Current laws that lets a man accused of rape be acquitted if he honestly believes the woman consented to sex, even where she did not, should be removed, the State’s legal advisory body has recommended.
The Law Reform Commission said the defence of ‘honest belief’ by the accused should be replaced with a provision that such a belief must be ‘reasonable’.
Where an accused argues that he had a reasonable belief that the woman consented to sex, the commission recommends the jury in a trial should consider: A “specific list of circumstances” relating to the personal capacity of the accused including any physical, mental or intellectual disability; any mental illness; and his age (eg if he is a juvenile) or maturity; What steps the accused took to ascertain if the woman consented to sex.
The commission conducted a detailed examination of the law after the attorney general requested it to do so in 2017 following a Supreme Court ruling that the law centred on what an individual (the defendant) believed in relation to consent, rather than if it was a reasonable belief.
The Supreme Court said that an “honest, though unreasonable, mistake that the woman was consenting is a defence to rape”.
The commission said its work ran parallel to other inquiries, including a Department of Justice expert working group on the investigation and prosecution of sexual offences.
Justice Minister Charlie Flanagan set up this group in September 2018, under the chair of law lecturer and commission member Tom O’Malley following the outcry over the Belfast rape trial last year and the subsequent establishment in the North of the Gillen Review.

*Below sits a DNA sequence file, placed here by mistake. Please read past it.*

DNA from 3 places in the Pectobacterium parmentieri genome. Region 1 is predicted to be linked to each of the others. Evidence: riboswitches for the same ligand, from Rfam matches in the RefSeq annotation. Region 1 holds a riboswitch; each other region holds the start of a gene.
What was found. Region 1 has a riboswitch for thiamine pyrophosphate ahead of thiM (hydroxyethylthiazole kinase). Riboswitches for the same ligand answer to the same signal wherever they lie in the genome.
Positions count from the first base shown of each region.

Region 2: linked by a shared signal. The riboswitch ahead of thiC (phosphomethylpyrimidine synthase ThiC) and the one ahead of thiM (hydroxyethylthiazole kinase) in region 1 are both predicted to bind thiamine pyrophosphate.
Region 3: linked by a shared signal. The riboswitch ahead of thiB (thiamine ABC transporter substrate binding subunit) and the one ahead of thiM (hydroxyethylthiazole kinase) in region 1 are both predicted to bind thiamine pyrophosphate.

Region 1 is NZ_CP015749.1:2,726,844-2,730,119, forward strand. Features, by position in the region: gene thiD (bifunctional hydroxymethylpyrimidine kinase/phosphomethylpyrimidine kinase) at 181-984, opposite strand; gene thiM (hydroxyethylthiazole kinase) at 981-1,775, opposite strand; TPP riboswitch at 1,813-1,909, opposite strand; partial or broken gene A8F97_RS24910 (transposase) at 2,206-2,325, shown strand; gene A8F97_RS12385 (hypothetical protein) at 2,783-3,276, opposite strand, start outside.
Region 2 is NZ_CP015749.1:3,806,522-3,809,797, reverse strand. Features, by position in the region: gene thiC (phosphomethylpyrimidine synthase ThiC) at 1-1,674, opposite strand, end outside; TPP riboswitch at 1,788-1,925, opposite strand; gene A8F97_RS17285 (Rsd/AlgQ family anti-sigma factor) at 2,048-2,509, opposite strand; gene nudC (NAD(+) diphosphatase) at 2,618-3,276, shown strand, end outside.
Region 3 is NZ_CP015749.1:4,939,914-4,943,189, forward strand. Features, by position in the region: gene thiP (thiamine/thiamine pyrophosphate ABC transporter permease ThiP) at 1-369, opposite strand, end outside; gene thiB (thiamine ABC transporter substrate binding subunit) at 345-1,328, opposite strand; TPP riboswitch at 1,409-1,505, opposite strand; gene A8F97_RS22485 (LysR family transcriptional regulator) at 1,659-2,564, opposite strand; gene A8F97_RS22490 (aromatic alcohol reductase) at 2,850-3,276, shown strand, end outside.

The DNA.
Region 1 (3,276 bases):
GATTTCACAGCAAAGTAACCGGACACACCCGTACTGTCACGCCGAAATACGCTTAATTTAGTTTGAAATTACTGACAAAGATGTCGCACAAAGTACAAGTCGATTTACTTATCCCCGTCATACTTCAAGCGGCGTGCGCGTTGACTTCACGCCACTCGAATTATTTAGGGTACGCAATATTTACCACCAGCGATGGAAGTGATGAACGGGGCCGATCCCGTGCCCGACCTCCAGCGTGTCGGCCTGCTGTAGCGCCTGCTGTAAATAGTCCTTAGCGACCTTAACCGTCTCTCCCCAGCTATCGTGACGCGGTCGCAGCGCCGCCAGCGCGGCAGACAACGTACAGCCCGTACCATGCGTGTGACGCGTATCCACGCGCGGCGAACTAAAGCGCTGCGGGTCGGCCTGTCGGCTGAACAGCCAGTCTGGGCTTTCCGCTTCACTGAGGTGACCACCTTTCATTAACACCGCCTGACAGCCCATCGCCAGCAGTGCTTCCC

The commission said its examination was also against the background of ongoing concerns over the high attrition rate between reports of sexual violence to gardaí and prosecution before the courts.
It also examined concerns at the impact of ‘rape myths’ and cited a 2016 Eurobarometer survey which indicated that a fifth of Irish respondents thought that having sex without consent might be acceptable in certain situations, including where a person voluntarily went home with someone, for example after a party or a date, or where the woman was wearing revealing or provocative clothing.
The commission said the clothing that women wear is raised in trials and cited the case highlighted in the Irish Examiner in November 2018 in which the defence counsel raised the type of underwear worn by the complainant.
The commission said all of this highlighted the key issue of consent, saying: “As the law currently stands in Ireland, sexual intercourse where actual consent is not present may be lawful where a jury concludes that the man honestly believes the woman was consenting even if this was not the case.”
Its report, Knowledge or Belief Concerning Consent in Rape Law, said: “In order to secure a conviction for rape, the prosecution must prove beyond a reasonable doubt that the accused either knew that the complainant did not consent or else was reckless as to her consent.”
The commission said there was a longstanding common law presumption of the need to prove the intention or knowledge of the person in serious crimes, although not all such crimes, including manslaughter.
The commission received submissions from people regarding cases where the complainant was “frozen in fear” and that this silence could be interpreted as consent and that this honest belief could even encourage men not to check that the woman was consenting.
It said that the arguments against the current law “greatly outweigh” the arguments in favour. It said the current law appeared to “place a premium on ignorance, lack of consideration or insensitivity”.
The 117-page report contains a draft Criminal Law (Rape) (Amendment) Bill 2019.